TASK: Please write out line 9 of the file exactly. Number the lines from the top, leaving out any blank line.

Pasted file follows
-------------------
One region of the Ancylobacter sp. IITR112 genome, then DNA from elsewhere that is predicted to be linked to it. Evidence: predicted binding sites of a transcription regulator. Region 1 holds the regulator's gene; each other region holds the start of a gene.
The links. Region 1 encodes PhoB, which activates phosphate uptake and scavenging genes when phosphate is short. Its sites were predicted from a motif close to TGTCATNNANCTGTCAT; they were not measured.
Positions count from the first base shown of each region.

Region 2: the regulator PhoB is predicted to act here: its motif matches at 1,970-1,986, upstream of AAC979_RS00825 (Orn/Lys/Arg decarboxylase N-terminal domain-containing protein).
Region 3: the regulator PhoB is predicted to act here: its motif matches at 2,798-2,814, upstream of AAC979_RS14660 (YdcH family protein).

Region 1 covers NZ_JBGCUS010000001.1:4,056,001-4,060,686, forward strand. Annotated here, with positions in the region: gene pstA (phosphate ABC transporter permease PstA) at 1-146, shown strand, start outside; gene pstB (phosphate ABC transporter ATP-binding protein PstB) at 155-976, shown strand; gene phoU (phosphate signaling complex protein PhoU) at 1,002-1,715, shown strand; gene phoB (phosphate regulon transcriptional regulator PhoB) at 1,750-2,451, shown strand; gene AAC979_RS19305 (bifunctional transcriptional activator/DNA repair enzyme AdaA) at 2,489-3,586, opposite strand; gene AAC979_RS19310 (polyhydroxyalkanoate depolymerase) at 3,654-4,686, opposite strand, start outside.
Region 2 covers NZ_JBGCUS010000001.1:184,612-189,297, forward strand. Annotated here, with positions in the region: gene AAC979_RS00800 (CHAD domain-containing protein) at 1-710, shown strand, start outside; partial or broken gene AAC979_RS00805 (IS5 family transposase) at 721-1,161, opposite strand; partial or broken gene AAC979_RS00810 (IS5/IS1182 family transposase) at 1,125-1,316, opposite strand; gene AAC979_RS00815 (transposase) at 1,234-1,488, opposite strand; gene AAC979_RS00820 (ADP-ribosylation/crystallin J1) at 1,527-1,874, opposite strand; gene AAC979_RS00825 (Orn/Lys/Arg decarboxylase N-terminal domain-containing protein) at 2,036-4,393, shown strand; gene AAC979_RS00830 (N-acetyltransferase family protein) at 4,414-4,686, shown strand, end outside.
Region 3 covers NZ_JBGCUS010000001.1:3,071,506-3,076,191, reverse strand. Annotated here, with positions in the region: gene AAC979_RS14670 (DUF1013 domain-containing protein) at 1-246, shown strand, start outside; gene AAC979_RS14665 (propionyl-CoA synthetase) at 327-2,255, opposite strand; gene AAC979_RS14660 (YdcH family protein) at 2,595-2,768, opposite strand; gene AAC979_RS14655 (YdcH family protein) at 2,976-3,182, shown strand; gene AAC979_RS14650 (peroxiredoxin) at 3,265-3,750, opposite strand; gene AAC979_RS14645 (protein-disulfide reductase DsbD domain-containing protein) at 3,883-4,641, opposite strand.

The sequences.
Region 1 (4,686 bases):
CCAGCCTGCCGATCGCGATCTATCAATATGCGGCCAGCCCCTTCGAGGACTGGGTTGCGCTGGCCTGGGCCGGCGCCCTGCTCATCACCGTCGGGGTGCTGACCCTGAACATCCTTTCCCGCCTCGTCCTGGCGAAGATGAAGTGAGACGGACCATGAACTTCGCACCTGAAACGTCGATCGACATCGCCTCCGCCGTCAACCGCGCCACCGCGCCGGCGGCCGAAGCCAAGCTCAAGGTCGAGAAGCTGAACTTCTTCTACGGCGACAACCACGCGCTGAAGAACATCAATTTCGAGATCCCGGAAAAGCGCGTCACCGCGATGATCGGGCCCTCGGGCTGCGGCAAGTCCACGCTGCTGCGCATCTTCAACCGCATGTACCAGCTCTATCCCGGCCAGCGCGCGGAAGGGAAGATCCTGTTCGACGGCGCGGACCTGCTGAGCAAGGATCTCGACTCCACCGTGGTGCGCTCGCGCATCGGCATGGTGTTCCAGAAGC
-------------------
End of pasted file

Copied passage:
The sequences.